Navigation Links
New graphene-based material clarifies graphite oxide chemistry

AUSTIN, Texas A new "graphene-based" material that helps solve the structure of graphite oxide and could lead to other potential discoveries of the one-atom thick substance called graphene, which has applications in nanoelectronics, energy storage and production, and transportation such as airplanes and cars has been created by researchers at The University of Texas at Austin.

To get an idea of the nanomaterial graphene, imagine a lightweight material having the strongest chemical bond in nature and, thus, exceptional mechanical properties. In addition it conducts heat better than any other material and has charge carriers moving through it at a significant fraction of the speed of light. Just an atom thick, graphene consists of a "chickenwire" (or honeycomb) bonding arrangement of carbon atoms also known as a single layer of graphite.

Mechanical Engineering Professor Rod Ruoff and his co-authors have, for the first time, prepared carbon-13 labeled graphite. They did this by first making graphite that had every "normal" carbon atom having the isotope carbon-12, which is magnetically inactive, replaced with carbon-13, which is magnetically active. They then converted that to carbon-13 labeled graphite oxide and used solid-state nuclear magnetic resonance to discern the detailed chemical structure of graphite oxide.

The work by Ruoff's team will appear in the Sept. 26 issue of the journal Science.

"As a result of our work published in Science, it will now be possible for scientists and engineers to create different types of graphene (by using carbon-13 labeled graphene as the starting material and doing further chemistry to it) and to study such graphene-based materials with solid-state nuclear magnetic resonance to obtain their detailed chemical structure," Ruoff says. "This includes situations such as where the graphene is mixed with a polymer and chemically bonded at critical locations to make remarkable polymer matrix composites; or embedded in glass or ceramic materials; or used in nanoelectronic components; or mixed with an electrolyte to provide superior supercapacitor or battery performance. If we don't know the chemistry in detail, we won't be able to optimize properties."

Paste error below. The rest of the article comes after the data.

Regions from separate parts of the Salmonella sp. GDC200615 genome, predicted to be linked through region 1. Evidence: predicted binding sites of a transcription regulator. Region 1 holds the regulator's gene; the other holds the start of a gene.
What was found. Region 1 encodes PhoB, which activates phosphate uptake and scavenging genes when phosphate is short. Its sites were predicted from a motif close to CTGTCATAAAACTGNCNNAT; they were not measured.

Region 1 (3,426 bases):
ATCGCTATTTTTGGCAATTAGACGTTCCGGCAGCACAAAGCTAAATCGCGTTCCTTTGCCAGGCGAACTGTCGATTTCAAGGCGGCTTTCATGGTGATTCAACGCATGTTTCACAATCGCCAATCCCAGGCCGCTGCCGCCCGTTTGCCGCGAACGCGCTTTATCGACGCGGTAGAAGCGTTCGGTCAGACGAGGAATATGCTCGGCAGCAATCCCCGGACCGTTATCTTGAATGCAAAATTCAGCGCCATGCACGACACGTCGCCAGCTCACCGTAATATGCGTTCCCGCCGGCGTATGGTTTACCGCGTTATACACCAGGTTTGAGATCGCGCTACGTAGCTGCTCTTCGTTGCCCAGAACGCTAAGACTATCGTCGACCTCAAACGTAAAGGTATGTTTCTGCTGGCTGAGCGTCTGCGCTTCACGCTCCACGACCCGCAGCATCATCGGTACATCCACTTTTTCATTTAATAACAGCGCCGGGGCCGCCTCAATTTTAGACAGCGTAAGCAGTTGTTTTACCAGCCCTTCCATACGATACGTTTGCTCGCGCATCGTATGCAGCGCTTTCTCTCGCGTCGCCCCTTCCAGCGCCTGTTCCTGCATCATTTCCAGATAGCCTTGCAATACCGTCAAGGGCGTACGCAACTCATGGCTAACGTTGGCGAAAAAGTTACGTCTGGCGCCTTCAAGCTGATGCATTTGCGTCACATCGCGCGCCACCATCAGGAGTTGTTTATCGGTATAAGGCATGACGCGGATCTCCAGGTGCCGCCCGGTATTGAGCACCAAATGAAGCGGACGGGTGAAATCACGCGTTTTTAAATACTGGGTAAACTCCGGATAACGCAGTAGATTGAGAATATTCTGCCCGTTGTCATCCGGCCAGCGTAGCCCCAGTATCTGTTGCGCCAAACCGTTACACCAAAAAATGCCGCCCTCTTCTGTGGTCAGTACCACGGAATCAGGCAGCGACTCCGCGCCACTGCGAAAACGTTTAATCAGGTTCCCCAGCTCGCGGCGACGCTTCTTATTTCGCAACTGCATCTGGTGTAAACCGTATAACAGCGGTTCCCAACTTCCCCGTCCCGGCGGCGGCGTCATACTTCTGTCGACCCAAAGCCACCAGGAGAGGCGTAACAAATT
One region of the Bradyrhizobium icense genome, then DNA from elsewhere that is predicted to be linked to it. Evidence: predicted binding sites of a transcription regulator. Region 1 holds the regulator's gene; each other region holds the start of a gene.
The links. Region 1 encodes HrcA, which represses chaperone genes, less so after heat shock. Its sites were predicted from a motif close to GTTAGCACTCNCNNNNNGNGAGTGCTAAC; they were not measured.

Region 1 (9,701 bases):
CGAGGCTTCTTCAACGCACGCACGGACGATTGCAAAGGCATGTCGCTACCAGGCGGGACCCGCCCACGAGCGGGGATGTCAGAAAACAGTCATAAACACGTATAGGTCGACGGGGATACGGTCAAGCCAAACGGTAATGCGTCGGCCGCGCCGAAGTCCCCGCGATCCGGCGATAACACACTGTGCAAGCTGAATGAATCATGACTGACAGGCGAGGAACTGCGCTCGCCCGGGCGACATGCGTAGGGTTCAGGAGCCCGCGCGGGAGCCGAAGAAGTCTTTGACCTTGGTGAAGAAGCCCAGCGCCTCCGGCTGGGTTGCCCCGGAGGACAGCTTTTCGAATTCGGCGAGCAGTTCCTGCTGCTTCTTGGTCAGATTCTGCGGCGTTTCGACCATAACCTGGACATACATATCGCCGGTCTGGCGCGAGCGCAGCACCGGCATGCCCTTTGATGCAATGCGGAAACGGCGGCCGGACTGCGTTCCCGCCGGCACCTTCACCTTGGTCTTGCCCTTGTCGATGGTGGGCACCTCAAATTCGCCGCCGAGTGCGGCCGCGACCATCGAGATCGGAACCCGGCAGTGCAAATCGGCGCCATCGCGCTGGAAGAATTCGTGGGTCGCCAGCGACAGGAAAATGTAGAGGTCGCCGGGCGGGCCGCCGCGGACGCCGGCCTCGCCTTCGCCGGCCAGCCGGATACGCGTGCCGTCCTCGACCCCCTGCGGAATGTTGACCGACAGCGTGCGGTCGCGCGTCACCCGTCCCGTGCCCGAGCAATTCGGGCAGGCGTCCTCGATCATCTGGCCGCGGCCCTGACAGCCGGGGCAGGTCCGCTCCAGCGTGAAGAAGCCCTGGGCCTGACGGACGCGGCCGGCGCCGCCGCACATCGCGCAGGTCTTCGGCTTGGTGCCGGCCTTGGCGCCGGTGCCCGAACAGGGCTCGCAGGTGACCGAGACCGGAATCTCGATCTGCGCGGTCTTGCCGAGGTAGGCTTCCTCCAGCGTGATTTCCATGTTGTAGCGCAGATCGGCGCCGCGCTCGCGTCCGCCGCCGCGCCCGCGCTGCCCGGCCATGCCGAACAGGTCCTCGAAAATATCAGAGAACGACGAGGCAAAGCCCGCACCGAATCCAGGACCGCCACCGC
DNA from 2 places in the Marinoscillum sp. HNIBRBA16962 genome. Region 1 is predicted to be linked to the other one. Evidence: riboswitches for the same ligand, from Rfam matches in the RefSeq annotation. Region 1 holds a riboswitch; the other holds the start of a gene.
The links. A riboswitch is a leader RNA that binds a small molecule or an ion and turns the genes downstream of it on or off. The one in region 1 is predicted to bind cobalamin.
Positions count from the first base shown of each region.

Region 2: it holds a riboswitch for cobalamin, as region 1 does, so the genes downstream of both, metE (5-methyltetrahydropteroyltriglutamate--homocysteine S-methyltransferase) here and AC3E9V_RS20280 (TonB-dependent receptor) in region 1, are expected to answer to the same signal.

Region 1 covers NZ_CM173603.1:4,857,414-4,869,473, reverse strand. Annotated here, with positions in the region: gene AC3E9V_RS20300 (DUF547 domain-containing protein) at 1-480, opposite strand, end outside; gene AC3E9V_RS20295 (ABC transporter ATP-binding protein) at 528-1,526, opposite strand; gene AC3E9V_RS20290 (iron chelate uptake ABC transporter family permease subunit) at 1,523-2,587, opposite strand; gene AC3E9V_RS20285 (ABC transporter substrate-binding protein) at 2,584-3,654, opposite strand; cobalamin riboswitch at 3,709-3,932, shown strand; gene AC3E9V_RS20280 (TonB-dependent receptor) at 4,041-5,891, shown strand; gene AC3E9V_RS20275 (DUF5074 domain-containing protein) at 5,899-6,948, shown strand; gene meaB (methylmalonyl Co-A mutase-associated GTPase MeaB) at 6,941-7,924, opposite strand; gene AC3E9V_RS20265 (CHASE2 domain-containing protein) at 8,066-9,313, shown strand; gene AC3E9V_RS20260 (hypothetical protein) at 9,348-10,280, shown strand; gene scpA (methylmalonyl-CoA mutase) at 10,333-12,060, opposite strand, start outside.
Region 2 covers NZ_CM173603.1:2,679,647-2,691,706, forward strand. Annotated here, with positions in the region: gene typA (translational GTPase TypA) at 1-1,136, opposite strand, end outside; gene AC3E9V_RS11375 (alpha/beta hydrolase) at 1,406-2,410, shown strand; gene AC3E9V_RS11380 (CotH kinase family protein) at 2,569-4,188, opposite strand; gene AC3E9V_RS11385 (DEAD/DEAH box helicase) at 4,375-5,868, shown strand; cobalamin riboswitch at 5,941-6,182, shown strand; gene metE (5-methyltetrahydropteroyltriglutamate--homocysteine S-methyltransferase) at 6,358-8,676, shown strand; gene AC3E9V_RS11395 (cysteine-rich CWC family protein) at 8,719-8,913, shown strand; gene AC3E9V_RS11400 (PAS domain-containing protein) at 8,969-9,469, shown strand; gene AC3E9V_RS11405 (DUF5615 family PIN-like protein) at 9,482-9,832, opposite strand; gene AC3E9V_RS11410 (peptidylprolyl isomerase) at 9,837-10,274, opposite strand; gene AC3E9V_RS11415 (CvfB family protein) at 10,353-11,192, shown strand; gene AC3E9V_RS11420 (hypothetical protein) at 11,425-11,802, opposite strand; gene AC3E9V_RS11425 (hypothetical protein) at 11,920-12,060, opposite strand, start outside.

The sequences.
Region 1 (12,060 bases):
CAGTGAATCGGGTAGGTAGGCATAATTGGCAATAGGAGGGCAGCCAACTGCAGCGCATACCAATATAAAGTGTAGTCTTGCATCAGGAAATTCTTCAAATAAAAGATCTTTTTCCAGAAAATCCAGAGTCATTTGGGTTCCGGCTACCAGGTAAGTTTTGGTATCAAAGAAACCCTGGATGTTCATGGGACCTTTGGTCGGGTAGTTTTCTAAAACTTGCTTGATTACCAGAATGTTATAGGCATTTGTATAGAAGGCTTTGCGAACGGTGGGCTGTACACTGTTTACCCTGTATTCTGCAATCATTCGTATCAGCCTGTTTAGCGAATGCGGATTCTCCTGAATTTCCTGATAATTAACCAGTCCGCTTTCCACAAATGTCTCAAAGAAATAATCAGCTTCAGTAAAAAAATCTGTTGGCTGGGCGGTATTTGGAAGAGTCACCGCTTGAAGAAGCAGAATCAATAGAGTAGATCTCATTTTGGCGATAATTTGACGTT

Graphene-based materials are a focus area of research at the university because they are expected to have applications for ultra-strong yet lightweight materials that could be used in automobiles and airplanes to improve fuel efficiency, the blades of wind turbines for improved generation of electrical power, as critical components in nanoelectronics that could have blazing speeds but very low power consumption, for electrical energy storage in batteries and supercapacitors to enable renewable energy production at a large scale and in transparent conductive films that will be used in solar cells and image display technology. In almost every application, sensitive chemical interactions with surrounding materials will play a central role in understanding and optimizing performance.

Ruoff and his team proved they had made such an isotopically-labeled material from measurements by co-author Frank Stadermann of Washington University in St Louis. Stadermann used a special mass spectrometer typically used for measuring the isotope abundances of various elements that are in micrometeorites that have landed on Earth. Then, 100 percent carbon-13 labeled graphite was converted to 100 percent carbon-13 labeled graphite oxide, also a layered material but with some oxygen atoms attached to the graphene by chemical bonds.